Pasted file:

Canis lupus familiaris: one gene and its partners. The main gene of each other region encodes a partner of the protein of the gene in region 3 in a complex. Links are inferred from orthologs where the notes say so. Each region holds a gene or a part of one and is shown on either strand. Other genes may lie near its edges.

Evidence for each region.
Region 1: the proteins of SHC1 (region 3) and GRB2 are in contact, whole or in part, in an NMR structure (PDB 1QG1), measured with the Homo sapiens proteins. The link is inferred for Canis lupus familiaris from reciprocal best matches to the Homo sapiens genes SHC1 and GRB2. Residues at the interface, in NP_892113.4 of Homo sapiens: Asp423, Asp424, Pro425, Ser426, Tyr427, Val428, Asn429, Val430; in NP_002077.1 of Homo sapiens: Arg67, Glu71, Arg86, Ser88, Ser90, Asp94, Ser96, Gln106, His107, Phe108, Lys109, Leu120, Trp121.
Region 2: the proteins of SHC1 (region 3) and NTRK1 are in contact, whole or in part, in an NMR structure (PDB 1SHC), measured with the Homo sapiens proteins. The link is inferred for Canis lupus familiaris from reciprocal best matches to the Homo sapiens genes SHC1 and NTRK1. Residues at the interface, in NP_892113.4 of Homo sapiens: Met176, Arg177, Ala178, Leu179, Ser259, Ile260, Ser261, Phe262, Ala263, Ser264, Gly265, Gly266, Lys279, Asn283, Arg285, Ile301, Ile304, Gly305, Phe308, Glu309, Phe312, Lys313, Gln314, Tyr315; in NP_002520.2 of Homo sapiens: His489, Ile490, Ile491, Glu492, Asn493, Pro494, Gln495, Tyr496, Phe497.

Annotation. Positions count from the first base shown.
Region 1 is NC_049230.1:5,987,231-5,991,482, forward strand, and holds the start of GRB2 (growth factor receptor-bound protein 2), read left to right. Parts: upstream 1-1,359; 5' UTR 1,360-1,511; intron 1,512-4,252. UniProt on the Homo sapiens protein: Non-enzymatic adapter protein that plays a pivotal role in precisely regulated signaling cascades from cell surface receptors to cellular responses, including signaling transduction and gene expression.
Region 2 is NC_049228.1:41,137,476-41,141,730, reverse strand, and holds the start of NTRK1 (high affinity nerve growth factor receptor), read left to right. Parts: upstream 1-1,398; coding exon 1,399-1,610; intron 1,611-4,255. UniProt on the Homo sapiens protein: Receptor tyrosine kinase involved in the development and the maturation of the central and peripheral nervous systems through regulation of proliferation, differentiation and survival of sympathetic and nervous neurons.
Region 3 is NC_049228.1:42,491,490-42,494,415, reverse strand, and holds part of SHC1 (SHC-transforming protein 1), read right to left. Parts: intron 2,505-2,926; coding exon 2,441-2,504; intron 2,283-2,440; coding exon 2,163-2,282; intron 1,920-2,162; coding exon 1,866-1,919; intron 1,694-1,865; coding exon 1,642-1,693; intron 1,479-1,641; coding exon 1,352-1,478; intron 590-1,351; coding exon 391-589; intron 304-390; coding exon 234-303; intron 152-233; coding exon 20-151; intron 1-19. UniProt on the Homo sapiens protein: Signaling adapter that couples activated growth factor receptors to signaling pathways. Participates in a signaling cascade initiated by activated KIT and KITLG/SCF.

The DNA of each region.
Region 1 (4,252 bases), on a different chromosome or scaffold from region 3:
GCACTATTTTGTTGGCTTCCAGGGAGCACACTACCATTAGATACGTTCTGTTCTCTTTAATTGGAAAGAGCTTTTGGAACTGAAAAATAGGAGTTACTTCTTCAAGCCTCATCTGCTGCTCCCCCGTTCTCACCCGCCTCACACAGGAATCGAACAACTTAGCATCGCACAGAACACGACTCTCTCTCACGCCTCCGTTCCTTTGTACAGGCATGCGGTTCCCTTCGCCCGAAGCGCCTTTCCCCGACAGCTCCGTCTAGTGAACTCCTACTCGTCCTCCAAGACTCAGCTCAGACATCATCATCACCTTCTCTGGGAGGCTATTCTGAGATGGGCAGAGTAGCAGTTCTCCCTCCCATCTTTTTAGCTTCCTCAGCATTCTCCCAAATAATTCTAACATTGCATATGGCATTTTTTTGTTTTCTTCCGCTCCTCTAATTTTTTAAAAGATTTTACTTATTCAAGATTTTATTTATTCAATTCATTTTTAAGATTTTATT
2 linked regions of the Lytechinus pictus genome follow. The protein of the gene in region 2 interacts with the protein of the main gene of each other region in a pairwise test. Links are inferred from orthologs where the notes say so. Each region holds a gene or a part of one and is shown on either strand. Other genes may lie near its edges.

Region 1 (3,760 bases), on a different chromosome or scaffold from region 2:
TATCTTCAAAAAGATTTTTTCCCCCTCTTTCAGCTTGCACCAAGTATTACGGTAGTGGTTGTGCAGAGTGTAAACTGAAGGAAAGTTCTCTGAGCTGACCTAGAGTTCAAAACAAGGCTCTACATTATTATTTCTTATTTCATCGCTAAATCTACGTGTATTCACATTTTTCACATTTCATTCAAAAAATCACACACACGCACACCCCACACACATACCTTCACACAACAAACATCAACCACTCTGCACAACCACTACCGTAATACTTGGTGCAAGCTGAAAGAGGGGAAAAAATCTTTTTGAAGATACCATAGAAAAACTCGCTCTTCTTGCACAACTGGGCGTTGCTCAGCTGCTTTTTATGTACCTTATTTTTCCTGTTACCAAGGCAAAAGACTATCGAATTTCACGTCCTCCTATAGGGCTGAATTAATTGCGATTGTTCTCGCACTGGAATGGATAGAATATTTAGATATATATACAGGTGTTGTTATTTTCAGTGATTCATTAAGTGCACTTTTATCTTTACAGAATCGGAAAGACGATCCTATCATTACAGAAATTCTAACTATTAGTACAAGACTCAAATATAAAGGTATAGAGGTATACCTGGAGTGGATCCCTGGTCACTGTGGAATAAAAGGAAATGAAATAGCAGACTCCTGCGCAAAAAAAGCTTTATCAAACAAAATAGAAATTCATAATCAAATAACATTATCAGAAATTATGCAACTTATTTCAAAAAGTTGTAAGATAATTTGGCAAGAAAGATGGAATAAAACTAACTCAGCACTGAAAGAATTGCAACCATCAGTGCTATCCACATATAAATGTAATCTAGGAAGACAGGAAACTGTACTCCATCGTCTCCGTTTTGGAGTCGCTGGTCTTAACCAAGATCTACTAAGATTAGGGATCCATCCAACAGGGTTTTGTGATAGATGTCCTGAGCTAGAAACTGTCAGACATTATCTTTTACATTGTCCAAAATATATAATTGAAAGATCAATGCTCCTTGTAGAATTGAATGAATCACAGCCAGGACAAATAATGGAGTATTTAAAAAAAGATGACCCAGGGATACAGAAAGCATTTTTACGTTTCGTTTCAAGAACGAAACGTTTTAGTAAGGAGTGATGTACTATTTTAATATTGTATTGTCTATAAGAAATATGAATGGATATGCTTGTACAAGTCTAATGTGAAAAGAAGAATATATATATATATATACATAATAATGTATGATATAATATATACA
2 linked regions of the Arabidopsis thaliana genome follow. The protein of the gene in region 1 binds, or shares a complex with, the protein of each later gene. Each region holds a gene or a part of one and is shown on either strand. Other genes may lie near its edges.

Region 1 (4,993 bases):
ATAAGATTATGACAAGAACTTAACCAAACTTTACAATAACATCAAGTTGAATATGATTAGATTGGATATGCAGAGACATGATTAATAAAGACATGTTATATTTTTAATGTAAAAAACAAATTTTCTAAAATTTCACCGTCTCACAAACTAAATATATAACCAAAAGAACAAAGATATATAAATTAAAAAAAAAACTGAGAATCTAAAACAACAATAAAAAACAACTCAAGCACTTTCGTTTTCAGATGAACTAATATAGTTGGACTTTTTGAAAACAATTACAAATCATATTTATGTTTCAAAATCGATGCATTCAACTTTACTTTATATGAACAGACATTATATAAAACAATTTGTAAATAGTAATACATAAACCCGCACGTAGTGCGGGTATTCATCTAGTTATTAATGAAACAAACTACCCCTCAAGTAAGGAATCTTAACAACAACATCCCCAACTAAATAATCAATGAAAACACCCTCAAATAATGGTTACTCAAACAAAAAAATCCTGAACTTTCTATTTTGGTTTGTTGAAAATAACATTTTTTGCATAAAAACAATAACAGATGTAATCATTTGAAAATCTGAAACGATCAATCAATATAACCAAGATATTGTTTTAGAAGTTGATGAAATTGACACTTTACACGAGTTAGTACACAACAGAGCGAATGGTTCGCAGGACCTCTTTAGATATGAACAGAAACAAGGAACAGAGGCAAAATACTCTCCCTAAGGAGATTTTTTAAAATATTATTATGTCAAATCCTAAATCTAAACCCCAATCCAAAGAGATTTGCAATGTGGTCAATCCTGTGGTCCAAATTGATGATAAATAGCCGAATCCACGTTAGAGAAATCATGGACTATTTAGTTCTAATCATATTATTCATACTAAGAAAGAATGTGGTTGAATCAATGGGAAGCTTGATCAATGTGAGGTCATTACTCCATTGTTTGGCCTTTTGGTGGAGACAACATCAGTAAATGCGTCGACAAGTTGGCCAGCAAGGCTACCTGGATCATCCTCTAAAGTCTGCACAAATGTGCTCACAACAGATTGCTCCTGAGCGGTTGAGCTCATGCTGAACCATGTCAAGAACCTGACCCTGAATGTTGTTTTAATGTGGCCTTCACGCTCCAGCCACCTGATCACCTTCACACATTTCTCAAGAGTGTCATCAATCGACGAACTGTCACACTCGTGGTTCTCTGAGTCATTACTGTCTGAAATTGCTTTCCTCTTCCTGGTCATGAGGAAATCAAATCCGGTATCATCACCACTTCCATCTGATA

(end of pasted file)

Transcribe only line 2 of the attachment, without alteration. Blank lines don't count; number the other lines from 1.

Evidence for each region.